« Last Edit: September 26, 2012, 01:36:54 PM by Mark Pearce »
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Martin X. Moleski, SJ

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Re: Artifact 2-2-V-1 - aluminum 'skin'
« Reply #93 on: September 26, 2012, 03:02:06 PM »

Setting aside questions about the wreckage on Howland for the moment, is the large piece of aluminum shown in this video from long ago the very same piece of aluminum we are talking about today?  The piece in the video seems to be labeled '2-2-V-1' but it appears to have far more corrosion than the piece known as '2-2-V-1' today.

http://www.youtube.com/watch?v=t0OlSPkZF_Y&feature=related

Yes, I think it is the same 2-2-V-1.
LTM,

           Marty
           TIGHAR #2359A
 
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JNev

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Re: Artifact 2-2-V-1 - aluminum 'skin'
« Reply #94 on: February 05, 2014, 11:43:50 AM »

Since I started this string I now feel compelled toi update it with a closing statement -

In my opinion as an A and P Mechanic / IA of some 36+ years - 33 of those in various roles at a major airframer including engineering, compelling evidence has surfaced that suggests that this artifact could very well have originated from the belly repairs done to NR16020 prior to the world flight. 

I pursued the lav window location as a possibility because of the light guage metal and presence of light (no. 3) rivets in the majority of rows thereon; this was not consistent with primary structure in the typical case.  The Lockheed L10 proves herself a stand-out in yet another way: her belly skins do include a large number of no. 3 rivets as primary strucural fasteners. 

For that reason, and because there is now reason to also doubt a match to the lav area, and because of the relatively unique fastener on the L10 as I now understand it, I now believe this artifact is a strong candidate for having been a repair piece on none other than NR16020.

Are there other possibilities?  Of course - but a time has come for me to seriously suggest that they are very limited indeed: AN 455 brazier rivets of no. 3 size coinciding with a similar feature in the L10 is not so common, nor are the pre-war markings we find on this sheet.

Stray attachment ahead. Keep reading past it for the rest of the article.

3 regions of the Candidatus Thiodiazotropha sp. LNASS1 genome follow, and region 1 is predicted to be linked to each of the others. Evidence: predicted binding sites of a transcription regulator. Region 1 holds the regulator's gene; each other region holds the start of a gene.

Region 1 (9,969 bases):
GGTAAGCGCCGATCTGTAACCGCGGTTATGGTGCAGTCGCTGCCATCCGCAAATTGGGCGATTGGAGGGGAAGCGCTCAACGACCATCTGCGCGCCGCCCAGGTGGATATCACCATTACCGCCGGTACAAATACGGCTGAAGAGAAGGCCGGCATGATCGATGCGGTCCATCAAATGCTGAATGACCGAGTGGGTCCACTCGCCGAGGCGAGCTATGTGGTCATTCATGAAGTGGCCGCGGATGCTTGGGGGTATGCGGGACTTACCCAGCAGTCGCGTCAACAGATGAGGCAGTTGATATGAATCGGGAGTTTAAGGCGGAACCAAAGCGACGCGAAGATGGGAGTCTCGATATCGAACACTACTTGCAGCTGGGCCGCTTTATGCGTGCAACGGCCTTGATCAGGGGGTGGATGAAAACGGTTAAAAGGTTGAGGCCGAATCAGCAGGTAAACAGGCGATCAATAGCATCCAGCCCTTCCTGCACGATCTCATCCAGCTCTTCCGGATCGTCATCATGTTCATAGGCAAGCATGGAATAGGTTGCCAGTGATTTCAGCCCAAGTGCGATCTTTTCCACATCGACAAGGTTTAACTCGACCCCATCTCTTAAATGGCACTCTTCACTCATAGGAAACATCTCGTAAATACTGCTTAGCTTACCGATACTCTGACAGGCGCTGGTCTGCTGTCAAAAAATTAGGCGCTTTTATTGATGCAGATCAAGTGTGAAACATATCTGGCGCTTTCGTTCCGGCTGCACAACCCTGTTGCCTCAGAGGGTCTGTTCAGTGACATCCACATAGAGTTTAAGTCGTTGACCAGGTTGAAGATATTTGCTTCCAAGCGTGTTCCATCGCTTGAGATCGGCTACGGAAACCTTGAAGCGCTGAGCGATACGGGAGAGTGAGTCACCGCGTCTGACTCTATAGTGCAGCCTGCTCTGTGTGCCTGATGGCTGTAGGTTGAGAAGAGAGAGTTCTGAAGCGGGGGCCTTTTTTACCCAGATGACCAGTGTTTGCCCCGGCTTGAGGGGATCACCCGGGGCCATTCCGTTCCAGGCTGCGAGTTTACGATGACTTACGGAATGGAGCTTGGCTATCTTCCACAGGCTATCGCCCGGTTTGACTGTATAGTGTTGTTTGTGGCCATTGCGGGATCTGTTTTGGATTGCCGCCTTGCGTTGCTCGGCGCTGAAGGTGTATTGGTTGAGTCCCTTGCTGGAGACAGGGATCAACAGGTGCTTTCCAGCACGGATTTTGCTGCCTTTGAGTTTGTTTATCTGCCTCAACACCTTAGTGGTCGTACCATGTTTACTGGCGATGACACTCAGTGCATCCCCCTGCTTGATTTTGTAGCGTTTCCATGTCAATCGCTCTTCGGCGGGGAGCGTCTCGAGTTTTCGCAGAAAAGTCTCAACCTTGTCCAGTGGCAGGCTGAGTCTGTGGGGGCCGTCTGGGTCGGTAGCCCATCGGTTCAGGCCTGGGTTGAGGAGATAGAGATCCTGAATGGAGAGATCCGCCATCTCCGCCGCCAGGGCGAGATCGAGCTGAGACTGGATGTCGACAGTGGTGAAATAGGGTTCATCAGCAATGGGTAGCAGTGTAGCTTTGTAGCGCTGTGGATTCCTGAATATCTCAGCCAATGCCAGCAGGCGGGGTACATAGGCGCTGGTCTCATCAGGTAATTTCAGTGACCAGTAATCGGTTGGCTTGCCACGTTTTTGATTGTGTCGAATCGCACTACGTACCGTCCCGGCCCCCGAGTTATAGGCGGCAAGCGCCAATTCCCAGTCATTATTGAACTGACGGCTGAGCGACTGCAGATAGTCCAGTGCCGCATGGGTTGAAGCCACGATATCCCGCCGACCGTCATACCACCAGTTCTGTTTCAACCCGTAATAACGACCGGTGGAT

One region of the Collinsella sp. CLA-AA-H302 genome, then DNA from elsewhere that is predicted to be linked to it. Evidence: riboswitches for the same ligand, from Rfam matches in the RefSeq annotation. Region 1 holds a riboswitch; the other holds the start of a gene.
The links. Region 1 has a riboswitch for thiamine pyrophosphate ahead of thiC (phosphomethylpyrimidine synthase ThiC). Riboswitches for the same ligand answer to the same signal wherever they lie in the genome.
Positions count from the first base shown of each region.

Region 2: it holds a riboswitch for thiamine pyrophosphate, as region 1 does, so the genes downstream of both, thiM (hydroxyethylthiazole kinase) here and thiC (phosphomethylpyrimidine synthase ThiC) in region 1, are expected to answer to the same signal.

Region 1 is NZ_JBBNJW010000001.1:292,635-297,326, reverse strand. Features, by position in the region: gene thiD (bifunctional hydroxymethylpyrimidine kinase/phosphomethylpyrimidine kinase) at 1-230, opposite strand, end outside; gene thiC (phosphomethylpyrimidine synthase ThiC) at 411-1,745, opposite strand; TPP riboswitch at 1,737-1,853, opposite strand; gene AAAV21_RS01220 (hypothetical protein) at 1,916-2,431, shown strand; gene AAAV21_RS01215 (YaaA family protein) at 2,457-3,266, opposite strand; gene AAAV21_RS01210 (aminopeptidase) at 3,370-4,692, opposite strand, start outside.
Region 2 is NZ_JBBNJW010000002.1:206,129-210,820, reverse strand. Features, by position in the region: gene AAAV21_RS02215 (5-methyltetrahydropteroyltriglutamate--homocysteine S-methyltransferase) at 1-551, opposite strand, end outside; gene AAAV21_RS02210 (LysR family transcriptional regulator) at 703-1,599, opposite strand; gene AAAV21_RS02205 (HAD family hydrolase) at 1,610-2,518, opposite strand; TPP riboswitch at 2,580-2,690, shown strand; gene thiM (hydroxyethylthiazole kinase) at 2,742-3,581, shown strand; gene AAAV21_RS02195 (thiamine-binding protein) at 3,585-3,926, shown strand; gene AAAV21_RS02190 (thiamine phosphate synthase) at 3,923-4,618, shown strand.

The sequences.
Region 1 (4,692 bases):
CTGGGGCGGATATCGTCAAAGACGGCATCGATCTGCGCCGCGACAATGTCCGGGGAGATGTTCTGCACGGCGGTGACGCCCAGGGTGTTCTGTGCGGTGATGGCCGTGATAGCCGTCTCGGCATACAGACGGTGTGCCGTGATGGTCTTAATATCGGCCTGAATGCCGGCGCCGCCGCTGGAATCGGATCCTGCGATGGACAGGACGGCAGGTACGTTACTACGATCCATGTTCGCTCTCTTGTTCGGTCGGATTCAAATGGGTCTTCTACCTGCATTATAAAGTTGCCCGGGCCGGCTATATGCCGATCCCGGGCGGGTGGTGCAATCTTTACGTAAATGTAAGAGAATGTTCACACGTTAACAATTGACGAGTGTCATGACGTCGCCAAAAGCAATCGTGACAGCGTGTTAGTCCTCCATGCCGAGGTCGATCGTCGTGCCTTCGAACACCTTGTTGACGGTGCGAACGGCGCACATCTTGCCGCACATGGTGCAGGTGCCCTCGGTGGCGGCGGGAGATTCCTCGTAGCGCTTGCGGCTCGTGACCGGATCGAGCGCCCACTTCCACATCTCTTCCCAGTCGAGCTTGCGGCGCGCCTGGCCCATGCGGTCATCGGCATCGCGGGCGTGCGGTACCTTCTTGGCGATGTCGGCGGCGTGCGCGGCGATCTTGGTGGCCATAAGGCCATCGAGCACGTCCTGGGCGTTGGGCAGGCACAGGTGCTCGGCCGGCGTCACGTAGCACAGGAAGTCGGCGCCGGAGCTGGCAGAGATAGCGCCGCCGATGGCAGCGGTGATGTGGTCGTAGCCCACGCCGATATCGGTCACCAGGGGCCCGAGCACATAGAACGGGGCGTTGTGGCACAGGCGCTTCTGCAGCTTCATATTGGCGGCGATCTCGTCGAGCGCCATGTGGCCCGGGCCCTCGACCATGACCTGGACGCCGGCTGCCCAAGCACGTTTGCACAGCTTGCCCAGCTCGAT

One realizes that this sheet of ruined metal 'could be anything' to many eyes and minds - but training, experience and now observation and acceptance of some hard data (photographic - see later 2-2-V-2 posts in 'General Discussion' panel) make this complex item very pointed in its meaning.  The scales have tipped - if there is a better explanation as to where this came from given the web of circumstantial (but substantial to this writer) evidence we have - including plexiglass of correct curvature and thickness, etc. - I would respectfully ask the challenger to provide evidence of it.

This is of course my humble opinion, but I suggest the skeptic study and look hard if they'd offer a better idea of what became of the flight.  As to where found and how it got there - a worthy consideration, consider what now appears to be strong provenance as to this part: if it came from the Electran, but not at Niku - then where else?

I merely (but now strongly) suggest that there is not a wealth of other possibilities.  The reader must of course draw his own conclusions.  But mine, after quite a journey, is that somehow a unique piece of aviation repair history managed to beach itself on the shores of Niku - among other nested things that support the circumstance of a stranded L10E belonging to Amelia Earhart.

More will follow as for me this is a most peculiarly complex artifact and it is as if it tells me more now than I can readily put to words in one sitting.  It is my own opinion - others may of course play the odds as they will, but TIGHAR's pain-staking efforts have produced plausible material that reaches beyond reasonable doubt for me.  I will close this string once I have provided what I just promised elsewhere on this site. 

Hats off to those who care about and search for the lost aviators, whether they agree or not - may they always be reasoned and reasonable in their arguments.

This topic locked 1/6/2014 - see later discussions on this artifact / consideration of Electra belly skin repair.
- Jeff Neville

Former Member 3074R
 
« Last Edit: February 06, 2014, 07:02:34 AM by Jeffrey Neville »